San Isidro Labrador Church (Pulilan)

The Diocesan Shrine and Parish of San Isidro Labrador, commonly referred to as Pulilan Church, is a 19th-century Baroque Roman Catholic church located at Brgy. Poblacion, Pulilan, Bulacan, Philippines. The parish church, dedicated to Saint Isidore, the Laborer, is under the Diocese of Malolos. The church is popular for being the site where water buffalos are made to kneel as tribute to the feast day of the patron saint. Like the Saint Augustine Parish from the nearby town of Baliuag, the church is also known for featuring one of the longest Holy Week Processions with at least 110 floats.[1]

Pulilan Church
Diocesan Shrine and Parish of San Isidro Labrador
Church facade in 2019
Pulilan Church is located in Bulacan
Pulilan Church
Pulilan Church
Location in Bulacan
Pulilan Church is located in Luzon
Pulilan Church
Pulilan Church
Location in Luzon
Pulilan Church is located in Philippines
Pulilan Church
Pulilan Church
Location in the Philippines
14°54′10″N 120°50′56″E / 14.902728°N 120.848902°E / 14.902728; 120.848902
LocationPoblacion, Pulilan, Bulacan
DenominationRoman Catholic
Former name(s)San Isidro Labrador Parish Church
StatusParish church
DedicationSaint Isidore
Functional statusActive
Architect(s)Juan Rico
Architectural typeChurch building
StyleBaroque, Neo-Classical
CompletedBefore 1863
MaterialsStone, Sand, Gravel, Cement, Steel
ArchbishopJose Fuente Advincula
Bishop(s)Dennis Cabanada Villarojo
Priest(s)Dario "Dars" V. Cabral


Church NHC historical marker installed in 2021

Pulilan, known before as barrio San Isidro or Buenavista, is a former barrio and parochial catchment of Quingua before it separated into a town with its own parish. Several sources provide varied claims as to the beginnings of the town and parish. One of such sources tells that the town was founded in 1749 under the advocation of San Isidro and was subsequently named Pulilan in 1850 by Ignacio Manzanares of Hagonoy in 1871. Likewise, Simon Barroso called the town San Isidro de Pulilan in 1873. The parish of Pulilan was declared as independent some time in 1780 to 1785 according to Martinez de Zuñiga, although it was not indicated in the report to the Augustinian Province in the Philippines in 1760.[2]

On December 13, 2020, Bishop Dennis Villarojo elevated the parish church to the status of a diocesan shrine, making it the seventh in the Diocese of Malolos.[3][4]


Church interior in 2021

Parochial structures of light materials were said to have been built immediately after the erection of the parish. In 1826, Juan Rico started the construction of a new church. One record tells that the church is still under construction in 1829 as it says all churches in Bulacan are already made of masonry except for the church of Pulilan which was still under construction. Two earthquakes, on June 3, 1863, and 1880, damaged the church greatly. Miguel de Celis rebuilt the church a few years later.[2]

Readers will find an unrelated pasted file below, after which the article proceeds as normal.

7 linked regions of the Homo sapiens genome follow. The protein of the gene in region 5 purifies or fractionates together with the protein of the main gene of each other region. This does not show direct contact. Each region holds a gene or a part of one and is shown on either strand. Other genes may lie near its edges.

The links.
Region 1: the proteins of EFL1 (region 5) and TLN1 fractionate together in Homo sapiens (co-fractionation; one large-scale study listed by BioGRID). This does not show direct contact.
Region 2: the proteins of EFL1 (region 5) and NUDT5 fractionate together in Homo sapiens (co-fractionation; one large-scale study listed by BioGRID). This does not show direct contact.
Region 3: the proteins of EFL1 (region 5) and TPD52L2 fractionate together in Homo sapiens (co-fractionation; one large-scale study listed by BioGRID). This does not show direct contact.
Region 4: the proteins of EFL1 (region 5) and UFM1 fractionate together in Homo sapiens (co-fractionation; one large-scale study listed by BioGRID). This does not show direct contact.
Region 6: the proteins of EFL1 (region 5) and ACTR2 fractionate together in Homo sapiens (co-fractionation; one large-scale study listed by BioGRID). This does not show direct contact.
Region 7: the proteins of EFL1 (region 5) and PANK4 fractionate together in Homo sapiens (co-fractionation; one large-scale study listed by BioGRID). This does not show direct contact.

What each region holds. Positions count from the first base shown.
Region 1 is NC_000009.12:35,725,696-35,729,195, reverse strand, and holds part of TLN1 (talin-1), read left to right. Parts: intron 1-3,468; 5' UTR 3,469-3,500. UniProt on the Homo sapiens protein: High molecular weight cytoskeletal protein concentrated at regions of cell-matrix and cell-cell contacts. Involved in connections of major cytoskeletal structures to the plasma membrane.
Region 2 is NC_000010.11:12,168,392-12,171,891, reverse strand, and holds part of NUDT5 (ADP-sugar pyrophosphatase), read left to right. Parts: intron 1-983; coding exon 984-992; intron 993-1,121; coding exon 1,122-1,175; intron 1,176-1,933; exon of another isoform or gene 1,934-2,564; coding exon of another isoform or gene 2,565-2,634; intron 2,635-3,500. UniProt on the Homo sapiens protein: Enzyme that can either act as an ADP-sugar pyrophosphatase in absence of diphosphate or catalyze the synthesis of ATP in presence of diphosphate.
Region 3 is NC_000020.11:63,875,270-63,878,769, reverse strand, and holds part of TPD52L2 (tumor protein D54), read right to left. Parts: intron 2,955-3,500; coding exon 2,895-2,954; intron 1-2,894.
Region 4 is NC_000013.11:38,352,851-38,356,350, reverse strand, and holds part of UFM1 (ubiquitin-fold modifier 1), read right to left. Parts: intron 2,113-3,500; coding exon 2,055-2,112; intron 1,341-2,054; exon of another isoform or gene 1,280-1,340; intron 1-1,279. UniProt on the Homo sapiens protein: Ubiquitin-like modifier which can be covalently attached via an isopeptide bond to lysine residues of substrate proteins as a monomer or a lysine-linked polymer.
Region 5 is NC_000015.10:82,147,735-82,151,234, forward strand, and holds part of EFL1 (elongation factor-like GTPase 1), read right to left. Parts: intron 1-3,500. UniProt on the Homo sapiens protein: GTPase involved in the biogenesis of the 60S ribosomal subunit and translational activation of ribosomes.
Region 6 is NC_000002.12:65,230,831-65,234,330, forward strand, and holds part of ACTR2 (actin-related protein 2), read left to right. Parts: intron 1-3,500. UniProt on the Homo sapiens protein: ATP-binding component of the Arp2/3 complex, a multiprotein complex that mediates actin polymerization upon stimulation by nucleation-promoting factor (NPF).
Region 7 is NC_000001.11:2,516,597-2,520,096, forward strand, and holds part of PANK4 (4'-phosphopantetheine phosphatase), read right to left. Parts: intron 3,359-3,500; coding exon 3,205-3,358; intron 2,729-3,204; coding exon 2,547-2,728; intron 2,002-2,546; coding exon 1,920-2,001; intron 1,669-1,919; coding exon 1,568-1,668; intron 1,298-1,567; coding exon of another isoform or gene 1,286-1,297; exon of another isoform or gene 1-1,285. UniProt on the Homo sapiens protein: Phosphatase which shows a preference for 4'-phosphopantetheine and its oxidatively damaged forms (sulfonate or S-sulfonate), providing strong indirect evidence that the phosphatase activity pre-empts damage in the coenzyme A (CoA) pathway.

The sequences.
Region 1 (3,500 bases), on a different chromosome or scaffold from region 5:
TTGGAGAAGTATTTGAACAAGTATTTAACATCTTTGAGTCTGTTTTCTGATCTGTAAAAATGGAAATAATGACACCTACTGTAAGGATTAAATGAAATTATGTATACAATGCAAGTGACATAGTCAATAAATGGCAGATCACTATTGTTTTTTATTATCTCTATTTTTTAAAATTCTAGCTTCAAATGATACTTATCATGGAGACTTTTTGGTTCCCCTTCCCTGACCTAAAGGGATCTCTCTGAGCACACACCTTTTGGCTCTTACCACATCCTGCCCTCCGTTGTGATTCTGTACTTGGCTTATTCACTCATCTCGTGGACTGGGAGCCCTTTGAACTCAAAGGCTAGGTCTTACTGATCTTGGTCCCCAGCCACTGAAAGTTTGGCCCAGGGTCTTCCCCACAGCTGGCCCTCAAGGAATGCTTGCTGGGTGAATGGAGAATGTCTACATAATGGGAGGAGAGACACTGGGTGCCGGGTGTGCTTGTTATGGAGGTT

The façade of the church is predominantly neo-classical and is devoid of heavily detailed ornamentation. Rectangular pilasters divide the façade into three vertical sections capped off by a triangular pediment. The façade is punctured by rectangular openings: three rectangular windows and one canopied rectangular main portal. Only the Augustinian emblem on the pediment, motifs on the cornice and the balustrade on the belfry break the monotony of design. The plastered façade contrasts greatly with the bare stone walls on the side and interior of the church. To the right of the church is the three-tiered bell tower, with the top level done in concrete.[2]

Pulilan Carabao festival


During the May 14 and 15 every year, Pulilan holds the Kneeling Carabao Festival as tribute to their patron saint.[5] Farm animals especially carabaos or water buffalos are paraded in front of the church. The highlight of the fiesta is the genuflection or kneeling of the carabaos with its two front legs in front of the church as sign of reverence to Saint Isidore.[1][6]


  1. ^ a b "Pulilan Carabao Festival". Provincial Government of Bulacan. Retrieved December 4, 2014.
  2. ^ a b c Galende, OSA, Pedro (1996). Angels in Stone: Architecture of Augustinian Churches in the Philippines (2nd ed.). Manila, Philippines: San Agustin Museum. pp. 101–103. ISBN 9719157100.
  3. ^ Panganiban, Kendrick Ivan B. (December 3, 2020). "Bulacan bishop elevates Pulilan church to diocesan shrine". CBCP News. Catholic Bishops Conference of the Philippines. Retrieved May 20, 2021.
  4. ^ Patinio, Ferdinand (December 3, 2020). "Bulacan town parish recognized as diocesan shrine". Philippine News Agency. Retrieved May 20, 2021.
  5. ^ "Pulilan farmers hold carabao festival". GMA Network. Retrieved December 5, 2014.
  6. ^ Testa, Bernard. "In Pulilan, Bulacan, 2,000 spectators view more than 700 water buffalos in this year's Carabao Festival". Interaksyon. Retrieved December 5, 2014.